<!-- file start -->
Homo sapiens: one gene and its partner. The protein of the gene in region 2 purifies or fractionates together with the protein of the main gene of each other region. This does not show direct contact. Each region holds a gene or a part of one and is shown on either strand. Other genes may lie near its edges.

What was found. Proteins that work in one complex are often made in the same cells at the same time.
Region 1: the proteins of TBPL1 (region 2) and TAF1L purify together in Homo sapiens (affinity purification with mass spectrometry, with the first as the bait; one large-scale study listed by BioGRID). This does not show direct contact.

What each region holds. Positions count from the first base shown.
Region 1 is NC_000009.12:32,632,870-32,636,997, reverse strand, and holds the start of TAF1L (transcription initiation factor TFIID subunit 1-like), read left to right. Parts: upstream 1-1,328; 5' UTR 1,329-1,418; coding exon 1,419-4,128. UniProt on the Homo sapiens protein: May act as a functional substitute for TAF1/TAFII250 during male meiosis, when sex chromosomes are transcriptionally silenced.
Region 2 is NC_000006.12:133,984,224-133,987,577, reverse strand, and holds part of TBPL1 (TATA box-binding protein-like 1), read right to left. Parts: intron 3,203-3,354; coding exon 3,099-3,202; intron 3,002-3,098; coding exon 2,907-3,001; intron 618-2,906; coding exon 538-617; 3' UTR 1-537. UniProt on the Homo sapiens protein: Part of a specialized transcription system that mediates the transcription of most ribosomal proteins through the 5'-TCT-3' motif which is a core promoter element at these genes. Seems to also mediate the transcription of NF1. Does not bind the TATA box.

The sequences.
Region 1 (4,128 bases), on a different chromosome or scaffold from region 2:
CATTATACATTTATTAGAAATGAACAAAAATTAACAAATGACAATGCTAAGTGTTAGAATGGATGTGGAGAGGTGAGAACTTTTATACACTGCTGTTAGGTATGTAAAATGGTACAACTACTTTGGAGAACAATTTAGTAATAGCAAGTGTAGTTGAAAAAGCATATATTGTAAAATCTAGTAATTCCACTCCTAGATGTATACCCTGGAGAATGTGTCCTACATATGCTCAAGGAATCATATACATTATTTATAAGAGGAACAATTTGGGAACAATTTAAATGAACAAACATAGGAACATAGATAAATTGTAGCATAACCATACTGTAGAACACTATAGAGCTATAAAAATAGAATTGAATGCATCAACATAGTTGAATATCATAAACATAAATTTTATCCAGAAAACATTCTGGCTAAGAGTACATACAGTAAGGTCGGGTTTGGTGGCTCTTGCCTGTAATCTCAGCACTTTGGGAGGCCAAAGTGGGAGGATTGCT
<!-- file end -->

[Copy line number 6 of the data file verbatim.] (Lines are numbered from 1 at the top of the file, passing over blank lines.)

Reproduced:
Region 2 is NC_000006.12:133,984,224-133,987,577, reverse strand, and holds part of TBPL1 (TATA box-binding protein-like 1), read right to left. Parts: intron 3,203-3,354; coding exon 3,099-3,202; intron 3,002-3,098; coding exon 2,907-3,001; intron 618-2,906; coding exon 538-617; 3' UTR 1-537. UniProt on the Homo sapiens protein: Part of a specialized transcription system that mediates the transcription of most ribosomal proteins through the 5'-TCT-3' motif which is a core promoter element at these genes. Seems to also mediate the transcription of NF1. Does not bind the TATA box.